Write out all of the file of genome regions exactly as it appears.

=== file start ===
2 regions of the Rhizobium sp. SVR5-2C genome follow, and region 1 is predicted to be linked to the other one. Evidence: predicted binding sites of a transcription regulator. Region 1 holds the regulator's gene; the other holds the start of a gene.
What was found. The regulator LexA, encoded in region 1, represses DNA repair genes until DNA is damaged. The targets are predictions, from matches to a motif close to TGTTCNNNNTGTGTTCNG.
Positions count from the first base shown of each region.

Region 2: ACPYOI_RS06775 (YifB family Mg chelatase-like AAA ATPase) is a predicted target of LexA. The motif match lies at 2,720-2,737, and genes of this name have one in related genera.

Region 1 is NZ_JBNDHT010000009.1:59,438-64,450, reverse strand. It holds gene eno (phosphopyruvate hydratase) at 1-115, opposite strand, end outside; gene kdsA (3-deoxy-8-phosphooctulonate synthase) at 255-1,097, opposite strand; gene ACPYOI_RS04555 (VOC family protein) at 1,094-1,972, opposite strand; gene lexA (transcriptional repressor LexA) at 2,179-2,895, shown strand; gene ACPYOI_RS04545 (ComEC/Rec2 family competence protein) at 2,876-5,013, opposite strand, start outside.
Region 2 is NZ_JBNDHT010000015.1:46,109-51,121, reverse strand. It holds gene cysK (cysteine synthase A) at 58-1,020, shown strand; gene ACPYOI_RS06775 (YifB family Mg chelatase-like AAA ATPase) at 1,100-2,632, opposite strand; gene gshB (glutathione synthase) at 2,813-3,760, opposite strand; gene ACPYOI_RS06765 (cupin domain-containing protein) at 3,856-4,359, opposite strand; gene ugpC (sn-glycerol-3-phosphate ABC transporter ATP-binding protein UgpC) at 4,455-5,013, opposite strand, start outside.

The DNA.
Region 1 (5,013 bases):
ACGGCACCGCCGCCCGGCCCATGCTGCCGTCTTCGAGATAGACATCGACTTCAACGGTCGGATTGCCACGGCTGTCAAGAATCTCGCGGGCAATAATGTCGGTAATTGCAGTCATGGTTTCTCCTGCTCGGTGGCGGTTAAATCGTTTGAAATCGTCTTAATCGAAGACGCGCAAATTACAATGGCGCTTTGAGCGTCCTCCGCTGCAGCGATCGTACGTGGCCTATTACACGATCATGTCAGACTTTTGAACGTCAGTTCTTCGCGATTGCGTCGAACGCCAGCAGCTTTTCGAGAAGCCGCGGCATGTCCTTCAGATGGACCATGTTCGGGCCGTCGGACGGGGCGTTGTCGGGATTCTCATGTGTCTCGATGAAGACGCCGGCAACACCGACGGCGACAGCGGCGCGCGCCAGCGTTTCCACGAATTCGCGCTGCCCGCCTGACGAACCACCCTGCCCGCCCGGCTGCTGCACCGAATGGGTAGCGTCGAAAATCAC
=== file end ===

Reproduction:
2 regions of the Rhizobium sp. SVR5-2C genome follow, and region 1 is predicted to be linked to the other one. Evidence: predicted binding sites of a transcription regulator. Region 1 holds the regulator's gene; the other holds the start of a gene.
What was found. The regulator LexA, encoded in region 1, represses DNA repair genes until DNA is damaged. The targets are predictions, from matches to a motif close to TGTTCNNNNTGTGTTCNG.
Positions count from the first base shown of each region.

Region 2: ACPYOI_RS06775 (YifB family Mg chelatase-like AAA ATPase) is a predicted target of LexA. The motif match lies at 2,720-2,737, and genes of this name have one in related genera.

Region 1 is NZ_JBNDHT010000009.1:59,438-64,450, reverse strand. It holds gene eno (phosphopyruvate hydratase) at 1-115, opposite strand, end outside; gene kdsA (3-deoxy-8-phosphooctulonate synthase) at 255-1,097, opposite strand; gene ACPYOI_RS04555 (VOC family protein) at 1,094-1,972, opposite strand; gene lexA (transcriptional repressor LexA) at 2,179-2,895, shown strand; gene ACPYOI_RS04545 (ComEC/Rec2 family competence protein) at 2,876-5,013, opposite strand, start outside.
Region 2 is NZ_JBNDHT010000015.1:46,109-51,121, reverse strand. It holds gene cysK (cysteine synthase A) at 58-1,020, shown strand; gene ACPYOI_RS06775 (YifB family Mg chelatase-like AAA ATPase) at 1,100-2,632, opposite strand; gene gshB (glutathione synthase) at 2,813-3,760, opposite strand; gene ACPYOI_RS06765 (cupin domain-containing protein) at 3,856-4,359, opposite strand; gene ugpC (sn-glycerol-3-phosphate ABC transporter ATP-binding protein UgpC) at 4,455-5,013, opposite strand, start outside.

The DNA.
Region 1 (5,013 bases):
ACGGCACCGCCGCCCGGCCCATGCTGCCGTCTTCGAGATAGACATCGACTTCAACGGTCGGATTGCCACGGCTGTCAAGAATCTCGCGGGCAATAATGTCGGTAATTGCAGTCATGGTTTCTCCTGCTCGGTGGCGGTTAAATCGTTTGAAATCGTCTTAATCGAAGACGCGCAAATTACAATGGCGCTTTGAGCGTCCTCCGCTGCAGCGATCGTACGTGGCCTATTACACGATCATGTCAGACTTTTGAACGTCAGTTCTTCGCGATTGCGTCGAACGCCAGCAGCTTTTCGAGAAGCCGCGGCATGTCCTTCAGATGGACCATGTTCGGGCCGTCGGACGGGGCGTTGTCGGGATTCTCATGTGTCTCGATGAAGACGCCGGCAACACCGACGGCGACAGCGGCGCGCGCCAGCGTTTCCACGAATTCGCGCTGCCCGCCTGACGAACCACCCTGCCCGCCCGGCTGCTGCACCGAATGGGTAGCGTCGAAAATCAC